Originally uploaded by pwilnyc.
When we used to live in Brooklyn, we were quite near a big Hasidic community.
It was really neat. I can't pretend my interest was anything other than ignorant cultural voyeurism, let's just admit that right away. I thought it was wild to see these guys in the big flat round hats and little boys wearing 3-piece suits every day.
And sometimes at the museum where I worked it would seem to be, like, Orthodox Day - huge families piloting double and triple strollers, the moms in wigs and plaid skirts, the squads of kids identically dressed.
As these families became a more familiar sight, I began to notice certain themes. The plaid skirts. Tam o'shanters. If a boy wore glasses, they had gold-colored aviator-style frames. And the family car was almost without exception an 8-year-old Bonneville station wagon. We used to kind of joke that along with dietary restrictions, the book of Leviticus must lay down guidelines for transportation and eyewear.
A few weeks ago I had a few minutes to kill with Barbara, a friend at work. She's Orthodox, or conservative, or observant or whatever. Look, I'm aware that there are varieties of Judaism, just like I'm aware that there are different types of sins in the Catholic church - mortal, venal, original, extra-crispy - hey, I'm on it.
But I'm a second-generation atheist on my father's side and a cultural Presbyterian from my mother. Any religion that involves more ritual than a handshake after the service is a mystery to me. Like, don't ask me to say grace. We never said grace. I'm always thrown when all of a sudden everybody gets quiet and bows their heads. What happened?! Nerve gas? Oh, Christ, they're praying.
You ask me to do it, you are more than likely to get the old "God is great god is good let us thank him for our food." Single syllables and a sight rhyme - nice.
Maybe I could come up with a limerick:
Look at these plates on the table
Left by the Almighty Creator
"How'd He get in?"
Mom asked with a grin,
And Dad said, "Shut up," then he ate her.
Well I could probably do better. Ok, a bottle of aftershave could do better. But look what happened: I start out acknowledging the gift, and in 5 lines it's domestic violence even unto cannibalism. I just don't got the chops for it.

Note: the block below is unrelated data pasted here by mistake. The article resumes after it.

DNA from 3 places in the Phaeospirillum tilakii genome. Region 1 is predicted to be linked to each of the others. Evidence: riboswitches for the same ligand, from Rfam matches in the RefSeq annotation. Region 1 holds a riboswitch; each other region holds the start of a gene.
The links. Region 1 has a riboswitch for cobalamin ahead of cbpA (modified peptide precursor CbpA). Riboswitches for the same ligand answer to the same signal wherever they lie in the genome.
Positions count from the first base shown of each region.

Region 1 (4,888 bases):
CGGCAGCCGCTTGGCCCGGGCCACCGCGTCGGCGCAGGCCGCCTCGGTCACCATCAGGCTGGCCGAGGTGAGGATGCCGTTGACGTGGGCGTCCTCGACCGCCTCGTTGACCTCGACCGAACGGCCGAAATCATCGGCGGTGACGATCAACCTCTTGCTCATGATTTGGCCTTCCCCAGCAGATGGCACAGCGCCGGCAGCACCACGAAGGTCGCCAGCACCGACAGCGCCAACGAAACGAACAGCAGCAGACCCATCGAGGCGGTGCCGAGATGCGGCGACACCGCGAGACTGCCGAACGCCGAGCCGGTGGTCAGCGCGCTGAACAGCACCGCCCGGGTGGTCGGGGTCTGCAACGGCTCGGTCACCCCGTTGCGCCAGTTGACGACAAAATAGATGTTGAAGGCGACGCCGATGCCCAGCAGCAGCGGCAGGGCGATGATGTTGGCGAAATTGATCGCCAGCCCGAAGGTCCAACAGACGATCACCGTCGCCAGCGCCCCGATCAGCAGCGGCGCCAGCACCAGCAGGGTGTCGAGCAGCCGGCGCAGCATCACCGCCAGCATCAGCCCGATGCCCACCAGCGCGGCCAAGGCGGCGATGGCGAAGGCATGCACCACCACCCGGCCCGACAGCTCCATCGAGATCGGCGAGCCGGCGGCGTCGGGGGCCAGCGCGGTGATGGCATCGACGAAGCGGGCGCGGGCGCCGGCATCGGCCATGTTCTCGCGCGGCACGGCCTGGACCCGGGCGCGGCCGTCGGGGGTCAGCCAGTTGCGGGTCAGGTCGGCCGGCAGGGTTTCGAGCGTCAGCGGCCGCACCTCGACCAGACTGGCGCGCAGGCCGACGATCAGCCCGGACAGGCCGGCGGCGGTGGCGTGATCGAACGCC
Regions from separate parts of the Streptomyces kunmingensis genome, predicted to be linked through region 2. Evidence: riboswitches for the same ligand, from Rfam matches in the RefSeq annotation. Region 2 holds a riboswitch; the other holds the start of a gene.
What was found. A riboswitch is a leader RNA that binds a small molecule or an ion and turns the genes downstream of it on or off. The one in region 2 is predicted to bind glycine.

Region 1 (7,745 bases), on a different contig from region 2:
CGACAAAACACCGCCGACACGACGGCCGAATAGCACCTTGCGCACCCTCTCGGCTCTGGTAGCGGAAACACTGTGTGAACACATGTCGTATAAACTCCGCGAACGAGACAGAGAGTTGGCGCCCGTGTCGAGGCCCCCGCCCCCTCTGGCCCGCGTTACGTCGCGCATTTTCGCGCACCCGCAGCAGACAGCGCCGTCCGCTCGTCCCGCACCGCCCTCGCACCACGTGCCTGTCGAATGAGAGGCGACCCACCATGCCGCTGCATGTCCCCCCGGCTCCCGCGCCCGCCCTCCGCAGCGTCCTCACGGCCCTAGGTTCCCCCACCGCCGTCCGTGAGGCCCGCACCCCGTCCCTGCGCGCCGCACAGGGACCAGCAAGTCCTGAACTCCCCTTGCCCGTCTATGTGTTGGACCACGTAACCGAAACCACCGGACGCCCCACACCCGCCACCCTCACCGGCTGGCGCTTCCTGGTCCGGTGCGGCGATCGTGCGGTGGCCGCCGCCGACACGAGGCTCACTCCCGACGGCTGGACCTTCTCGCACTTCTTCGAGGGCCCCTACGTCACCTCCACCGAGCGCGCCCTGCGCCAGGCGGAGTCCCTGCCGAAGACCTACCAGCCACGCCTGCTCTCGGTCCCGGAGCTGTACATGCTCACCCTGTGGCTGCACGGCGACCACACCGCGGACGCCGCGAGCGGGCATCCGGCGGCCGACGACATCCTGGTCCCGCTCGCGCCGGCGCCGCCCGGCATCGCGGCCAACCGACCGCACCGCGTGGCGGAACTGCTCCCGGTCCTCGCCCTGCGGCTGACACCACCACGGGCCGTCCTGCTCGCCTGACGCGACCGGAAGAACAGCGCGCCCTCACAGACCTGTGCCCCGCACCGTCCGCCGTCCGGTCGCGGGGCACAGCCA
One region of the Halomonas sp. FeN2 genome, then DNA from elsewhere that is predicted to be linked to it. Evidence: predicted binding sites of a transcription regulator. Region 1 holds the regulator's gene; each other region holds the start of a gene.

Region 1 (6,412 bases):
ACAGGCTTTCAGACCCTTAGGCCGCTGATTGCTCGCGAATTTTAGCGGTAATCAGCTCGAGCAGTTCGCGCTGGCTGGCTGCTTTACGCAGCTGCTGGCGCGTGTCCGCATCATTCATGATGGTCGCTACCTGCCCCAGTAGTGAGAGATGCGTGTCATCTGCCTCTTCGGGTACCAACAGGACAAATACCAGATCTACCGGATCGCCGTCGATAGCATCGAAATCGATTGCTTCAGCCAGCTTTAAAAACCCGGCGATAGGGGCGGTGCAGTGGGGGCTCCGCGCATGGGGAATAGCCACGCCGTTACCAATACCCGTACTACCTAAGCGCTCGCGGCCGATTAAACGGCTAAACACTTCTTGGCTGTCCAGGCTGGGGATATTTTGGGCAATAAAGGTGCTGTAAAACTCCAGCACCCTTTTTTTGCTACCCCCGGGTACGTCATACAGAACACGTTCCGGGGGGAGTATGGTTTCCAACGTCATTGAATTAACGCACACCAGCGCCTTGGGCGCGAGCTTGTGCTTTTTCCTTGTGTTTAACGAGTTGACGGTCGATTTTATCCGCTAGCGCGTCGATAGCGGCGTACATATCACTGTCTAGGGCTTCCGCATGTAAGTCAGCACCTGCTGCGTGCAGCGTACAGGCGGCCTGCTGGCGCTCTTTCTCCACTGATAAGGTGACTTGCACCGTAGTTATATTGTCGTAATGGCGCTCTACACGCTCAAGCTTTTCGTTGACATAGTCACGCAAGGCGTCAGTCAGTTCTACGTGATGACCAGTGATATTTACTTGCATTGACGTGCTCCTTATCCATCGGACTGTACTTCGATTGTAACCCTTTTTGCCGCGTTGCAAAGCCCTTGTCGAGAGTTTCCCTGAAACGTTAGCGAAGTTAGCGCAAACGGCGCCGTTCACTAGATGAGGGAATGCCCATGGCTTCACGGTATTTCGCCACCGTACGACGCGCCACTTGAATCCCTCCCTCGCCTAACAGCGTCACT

So I get up the nerve and I ask my co-worker, "Say, Barb, you're a Jew..."
"Yes," she says, arching an eyebrow. "I am a Jew."
"Well I have a rather flippant question." And I ask her why every Hasidic family in Brooklyn drove an old Pontiac Bonneville station wagon.
Giving me a lot more credit than I deserve, she considers the question, corrects my pronunciation - twice - and says, "Well, those are big families, and they have huge tuitions to pay. It may be that a used Bonneville wagon is just consistently the best deal they can get on a car that will seat that many people."
Barb is wise, Barb is knowledgeable. Mystery cleared up. She confirms that nowhere in the Torah does Yahweh exhort His chosen people to "Buy American!".
The other day, I picked the Big Man up from camp. He climbed into our AWD Subaru Legacy Outback wagon and said, "Mom, guess what? The car in front of ours was a Subaru too!"
I said, "Isn't that a coincidence. There are a lot of Subarus at this school, aren't there?" As I spoke, another car identical to ours pulled into the pick-up line.
It's odd, but I don't remember reading the page in the overeducated liberal handbook (the New York Times Magazine I guess, or maybe Consumer Reports) that dictates we use a Subaru wagon to bring home the organic milk and hiking sandals, and to ferry our kids to and from Friends School.